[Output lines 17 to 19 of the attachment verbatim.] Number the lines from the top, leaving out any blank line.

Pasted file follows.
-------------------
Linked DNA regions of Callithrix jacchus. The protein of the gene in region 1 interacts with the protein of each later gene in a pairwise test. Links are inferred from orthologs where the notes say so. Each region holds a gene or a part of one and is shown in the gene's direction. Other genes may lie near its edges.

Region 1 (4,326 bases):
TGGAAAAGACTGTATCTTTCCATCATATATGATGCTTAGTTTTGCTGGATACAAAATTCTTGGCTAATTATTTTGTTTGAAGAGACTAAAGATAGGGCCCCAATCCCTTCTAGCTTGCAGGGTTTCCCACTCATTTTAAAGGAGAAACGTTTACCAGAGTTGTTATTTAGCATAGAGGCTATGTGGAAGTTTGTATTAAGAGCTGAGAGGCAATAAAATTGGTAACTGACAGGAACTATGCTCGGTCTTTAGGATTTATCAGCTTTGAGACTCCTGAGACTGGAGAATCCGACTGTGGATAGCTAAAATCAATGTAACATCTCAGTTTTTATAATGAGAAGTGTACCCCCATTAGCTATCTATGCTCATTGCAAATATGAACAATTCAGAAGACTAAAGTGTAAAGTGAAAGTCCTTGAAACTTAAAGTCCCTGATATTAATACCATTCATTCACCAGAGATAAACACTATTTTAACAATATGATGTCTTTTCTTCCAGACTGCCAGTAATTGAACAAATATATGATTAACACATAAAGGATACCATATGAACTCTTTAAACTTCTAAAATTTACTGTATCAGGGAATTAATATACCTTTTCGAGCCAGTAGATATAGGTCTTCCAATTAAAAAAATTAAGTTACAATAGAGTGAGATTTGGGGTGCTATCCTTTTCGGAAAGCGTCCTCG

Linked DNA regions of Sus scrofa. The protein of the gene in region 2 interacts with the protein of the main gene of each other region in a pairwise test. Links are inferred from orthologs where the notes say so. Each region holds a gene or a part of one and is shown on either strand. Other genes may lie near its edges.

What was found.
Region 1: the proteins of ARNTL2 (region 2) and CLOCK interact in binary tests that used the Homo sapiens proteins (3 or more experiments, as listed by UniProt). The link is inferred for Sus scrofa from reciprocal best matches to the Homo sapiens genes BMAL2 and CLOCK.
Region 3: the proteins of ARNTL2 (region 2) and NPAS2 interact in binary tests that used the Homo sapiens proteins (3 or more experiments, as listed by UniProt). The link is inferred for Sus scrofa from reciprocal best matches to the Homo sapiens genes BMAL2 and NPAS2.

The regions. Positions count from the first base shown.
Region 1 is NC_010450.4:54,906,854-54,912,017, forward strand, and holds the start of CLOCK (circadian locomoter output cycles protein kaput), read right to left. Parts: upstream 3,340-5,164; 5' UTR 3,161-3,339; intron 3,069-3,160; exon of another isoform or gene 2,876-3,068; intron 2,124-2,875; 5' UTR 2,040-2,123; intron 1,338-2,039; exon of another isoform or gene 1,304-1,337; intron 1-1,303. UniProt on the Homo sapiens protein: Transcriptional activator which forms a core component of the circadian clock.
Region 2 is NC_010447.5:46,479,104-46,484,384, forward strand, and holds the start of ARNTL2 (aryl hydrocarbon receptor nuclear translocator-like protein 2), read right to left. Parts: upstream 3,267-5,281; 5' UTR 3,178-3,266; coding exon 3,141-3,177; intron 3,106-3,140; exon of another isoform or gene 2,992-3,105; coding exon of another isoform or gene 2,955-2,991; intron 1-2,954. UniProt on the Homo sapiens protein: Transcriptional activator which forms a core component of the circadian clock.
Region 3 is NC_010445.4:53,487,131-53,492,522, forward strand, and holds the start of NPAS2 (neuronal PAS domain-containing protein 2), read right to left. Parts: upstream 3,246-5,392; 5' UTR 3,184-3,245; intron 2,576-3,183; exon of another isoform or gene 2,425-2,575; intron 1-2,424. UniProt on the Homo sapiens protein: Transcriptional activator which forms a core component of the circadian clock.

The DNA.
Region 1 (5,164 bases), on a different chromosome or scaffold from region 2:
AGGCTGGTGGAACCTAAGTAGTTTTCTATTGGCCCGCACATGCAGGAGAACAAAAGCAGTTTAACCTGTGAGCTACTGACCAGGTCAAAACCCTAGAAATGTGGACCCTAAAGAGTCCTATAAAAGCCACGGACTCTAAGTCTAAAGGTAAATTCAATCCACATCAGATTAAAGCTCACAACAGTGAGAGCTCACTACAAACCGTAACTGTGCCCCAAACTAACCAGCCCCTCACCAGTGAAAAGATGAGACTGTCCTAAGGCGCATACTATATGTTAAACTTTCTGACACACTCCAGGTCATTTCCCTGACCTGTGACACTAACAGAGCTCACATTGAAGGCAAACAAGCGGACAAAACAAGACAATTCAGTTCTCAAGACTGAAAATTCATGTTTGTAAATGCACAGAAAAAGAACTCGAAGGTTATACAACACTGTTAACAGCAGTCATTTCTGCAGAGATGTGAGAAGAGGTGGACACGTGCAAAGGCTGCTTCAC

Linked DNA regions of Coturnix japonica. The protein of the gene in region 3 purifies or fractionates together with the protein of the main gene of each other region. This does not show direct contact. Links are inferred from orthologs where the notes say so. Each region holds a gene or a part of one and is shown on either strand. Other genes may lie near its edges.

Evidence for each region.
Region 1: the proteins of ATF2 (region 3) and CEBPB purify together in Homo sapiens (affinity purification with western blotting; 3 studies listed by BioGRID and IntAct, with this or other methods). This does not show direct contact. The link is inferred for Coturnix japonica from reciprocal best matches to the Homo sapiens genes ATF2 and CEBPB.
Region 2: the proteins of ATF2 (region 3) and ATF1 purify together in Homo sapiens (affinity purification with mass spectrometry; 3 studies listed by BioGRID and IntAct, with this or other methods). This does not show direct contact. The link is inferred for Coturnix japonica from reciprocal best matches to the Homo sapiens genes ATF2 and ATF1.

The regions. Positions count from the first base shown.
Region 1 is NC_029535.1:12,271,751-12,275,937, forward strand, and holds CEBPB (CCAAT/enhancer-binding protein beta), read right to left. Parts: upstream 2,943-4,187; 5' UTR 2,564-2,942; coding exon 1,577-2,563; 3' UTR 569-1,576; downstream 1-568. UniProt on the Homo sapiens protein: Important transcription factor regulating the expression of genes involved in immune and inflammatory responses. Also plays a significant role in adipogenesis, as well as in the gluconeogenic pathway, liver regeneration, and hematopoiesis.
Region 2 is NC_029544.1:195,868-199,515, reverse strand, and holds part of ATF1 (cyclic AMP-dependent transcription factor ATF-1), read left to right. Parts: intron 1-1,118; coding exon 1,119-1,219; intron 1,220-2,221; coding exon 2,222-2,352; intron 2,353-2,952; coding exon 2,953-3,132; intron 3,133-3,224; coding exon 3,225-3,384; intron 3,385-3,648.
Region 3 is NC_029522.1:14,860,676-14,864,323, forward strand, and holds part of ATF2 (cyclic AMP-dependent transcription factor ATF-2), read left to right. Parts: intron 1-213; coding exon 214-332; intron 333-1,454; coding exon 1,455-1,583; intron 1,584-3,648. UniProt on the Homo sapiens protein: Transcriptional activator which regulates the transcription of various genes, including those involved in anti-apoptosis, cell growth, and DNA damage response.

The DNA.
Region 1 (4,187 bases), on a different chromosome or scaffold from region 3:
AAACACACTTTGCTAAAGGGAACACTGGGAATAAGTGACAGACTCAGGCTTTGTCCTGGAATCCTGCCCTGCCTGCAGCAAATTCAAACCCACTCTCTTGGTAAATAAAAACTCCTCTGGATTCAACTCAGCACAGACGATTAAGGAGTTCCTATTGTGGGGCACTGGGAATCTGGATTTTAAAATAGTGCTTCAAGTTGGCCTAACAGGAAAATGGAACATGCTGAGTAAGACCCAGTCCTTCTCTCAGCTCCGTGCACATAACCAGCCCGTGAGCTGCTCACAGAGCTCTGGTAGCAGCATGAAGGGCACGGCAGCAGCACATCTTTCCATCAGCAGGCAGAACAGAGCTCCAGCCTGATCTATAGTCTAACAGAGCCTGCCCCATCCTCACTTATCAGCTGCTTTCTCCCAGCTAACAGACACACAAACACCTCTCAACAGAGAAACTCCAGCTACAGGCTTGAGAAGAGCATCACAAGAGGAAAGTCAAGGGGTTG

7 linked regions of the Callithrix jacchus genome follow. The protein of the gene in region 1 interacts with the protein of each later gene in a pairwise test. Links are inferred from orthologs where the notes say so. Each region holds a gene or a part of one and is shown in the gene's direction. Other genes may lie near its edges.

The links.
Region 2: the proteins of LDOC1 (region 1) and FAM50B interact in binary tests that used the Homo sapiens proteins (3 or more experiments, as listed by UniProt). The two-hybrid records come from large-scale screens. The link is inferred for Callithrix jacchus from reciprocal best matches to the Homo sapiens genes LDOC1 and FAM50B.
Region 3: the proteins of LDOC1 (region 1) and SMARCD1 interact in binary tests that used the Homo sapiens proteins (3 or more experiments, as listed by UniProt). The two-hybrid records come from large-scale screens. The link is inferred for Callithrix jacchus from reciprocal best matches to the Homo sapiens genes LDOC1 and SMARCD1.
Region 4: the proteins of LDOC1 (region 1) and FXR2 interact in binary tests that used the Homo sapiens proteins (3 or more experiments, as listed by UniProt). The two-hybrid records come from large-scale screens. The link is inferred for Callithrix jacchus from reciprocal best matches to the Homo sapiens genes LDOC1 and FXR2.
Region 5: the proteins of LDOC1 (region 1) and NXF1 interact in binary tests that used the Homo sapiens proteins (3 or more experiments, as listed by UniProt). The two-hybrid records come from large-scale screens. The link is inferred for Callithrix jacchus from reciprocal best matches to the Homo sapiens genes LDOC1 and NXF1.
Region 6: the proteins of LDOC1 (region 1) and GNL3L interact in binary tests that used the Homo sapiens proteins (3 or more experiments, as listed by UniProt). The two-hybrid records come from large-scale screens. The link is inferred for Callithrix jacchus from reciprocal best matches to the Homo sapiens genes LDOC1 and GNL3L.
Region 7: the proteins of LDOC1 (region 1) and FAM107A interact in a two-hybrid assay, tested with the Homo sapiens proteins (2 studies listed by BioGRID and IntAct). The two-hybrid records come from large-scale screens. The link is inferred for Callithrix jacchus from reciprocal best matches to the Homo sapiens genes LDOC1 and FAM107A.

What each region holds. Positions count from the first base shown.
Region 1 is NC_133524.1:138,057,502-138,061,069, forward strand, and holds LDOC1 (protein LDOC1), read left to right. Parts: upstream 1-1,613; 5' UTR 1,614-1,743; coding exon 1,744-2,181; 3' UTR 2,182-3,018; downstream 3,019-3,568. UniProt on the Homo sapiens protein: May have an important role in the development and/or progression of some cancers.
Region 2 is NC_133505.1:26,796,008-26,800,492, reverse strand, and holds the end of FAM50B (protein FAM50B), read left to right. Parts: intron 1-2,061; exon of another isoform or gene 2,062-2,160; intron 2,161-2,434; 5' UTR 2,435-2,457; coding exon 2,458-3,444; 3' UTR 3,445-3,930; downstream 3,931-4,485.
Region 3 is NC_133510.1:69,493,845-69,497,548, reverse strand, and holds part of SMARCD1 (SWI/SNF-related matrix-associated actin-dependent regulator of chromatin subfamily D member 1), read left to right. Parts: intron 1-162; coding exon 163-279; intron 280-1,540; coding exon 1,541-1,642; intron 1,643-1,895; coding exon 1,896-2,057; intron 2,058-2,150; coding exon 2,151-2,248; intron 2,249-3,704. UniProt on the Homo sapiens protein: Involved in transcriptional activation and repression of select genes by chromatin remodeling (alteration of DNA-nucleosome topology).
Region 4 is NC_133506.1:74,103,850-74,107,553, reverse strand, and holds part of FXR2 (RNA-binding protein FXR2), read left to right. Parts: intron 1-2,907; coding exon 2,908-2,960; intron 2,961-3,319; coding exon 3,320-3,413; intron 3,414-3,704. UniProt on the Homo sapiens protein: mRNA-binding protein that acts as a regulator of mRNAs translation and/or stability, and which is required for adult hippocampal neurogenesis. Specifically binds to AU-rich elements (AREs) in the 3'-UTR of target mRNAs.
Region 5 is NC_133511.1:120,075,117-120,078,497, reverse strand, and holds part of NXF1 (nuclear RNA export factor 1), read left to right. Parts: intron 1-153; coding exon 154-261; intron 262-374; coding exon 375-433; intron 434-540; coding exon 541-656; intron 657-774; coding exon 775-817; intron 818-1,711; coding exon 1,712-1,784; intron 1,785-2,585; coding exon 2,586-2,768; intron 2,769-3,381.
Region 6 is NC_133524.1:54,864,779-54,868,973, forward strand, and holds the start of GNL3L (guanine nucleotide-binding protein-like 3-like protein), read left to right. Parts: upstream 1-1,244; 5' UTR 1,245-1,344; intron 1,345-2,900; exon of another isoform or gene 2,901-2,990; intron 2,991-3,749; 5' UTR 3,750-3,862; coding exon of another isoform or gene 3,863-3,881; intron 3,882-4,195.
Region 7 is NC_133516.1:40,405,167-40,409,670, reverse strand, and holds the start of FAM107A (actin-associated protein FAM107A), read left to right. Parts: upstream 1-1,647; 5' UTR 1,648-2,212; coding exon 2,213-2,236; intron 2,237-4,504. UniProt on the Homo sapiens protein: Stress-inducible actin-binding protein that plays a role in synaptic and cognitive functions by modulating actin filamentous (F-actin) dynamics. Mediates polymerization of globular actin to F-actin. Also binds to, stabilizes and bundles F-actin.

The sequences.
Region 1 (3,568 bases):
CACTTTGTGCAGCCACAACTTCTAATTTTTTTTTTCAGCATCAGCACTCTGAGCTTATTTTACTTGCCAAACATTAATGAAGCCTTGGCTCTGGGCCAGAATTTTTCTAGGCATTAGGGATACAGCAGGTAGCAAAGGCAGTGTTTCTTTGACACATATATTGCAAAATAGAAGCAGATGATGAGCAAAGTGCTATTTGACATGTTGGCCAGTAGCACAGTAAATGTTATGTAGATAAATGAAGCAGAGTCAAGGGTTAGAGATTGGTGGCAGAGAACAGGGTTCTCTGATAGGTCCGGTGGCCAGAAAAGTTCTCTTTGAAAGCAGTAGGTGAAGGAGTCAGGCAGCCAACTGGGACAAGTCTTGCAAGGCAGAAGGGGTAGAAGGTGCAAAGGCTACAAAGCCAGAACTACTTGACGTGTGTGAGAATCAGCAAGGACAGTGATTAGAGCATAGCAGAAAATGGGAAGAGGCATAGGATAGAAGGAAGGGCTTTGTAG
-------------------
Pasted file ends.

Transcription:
Region 1: the proteins of ATF2 (region 3) and CEBPB purify together in Homo sapiens (affinity purification with western blotting; 3 studies listed by BioGRID and IntAct, with this or other methods). This does not show direct contact. The link is inferred for Coturnix japonica from reciprocal best matches to the Homo sapiens genes ATF2 and CEBPB.
Region 2: the proteins of ATF2 (region 3) and ATF1 purify together in Homo sapiens (affinity purification with mass spectrometry; 3 studies listed by BioGRID and IntAct, with this or other methods). This does not show direct contact. The link is inferred for Coturnix japonica from reciprocal best matches to the Homo sapiens genes ATF2 and ATF1.

The regions. Positions count from the first base shown.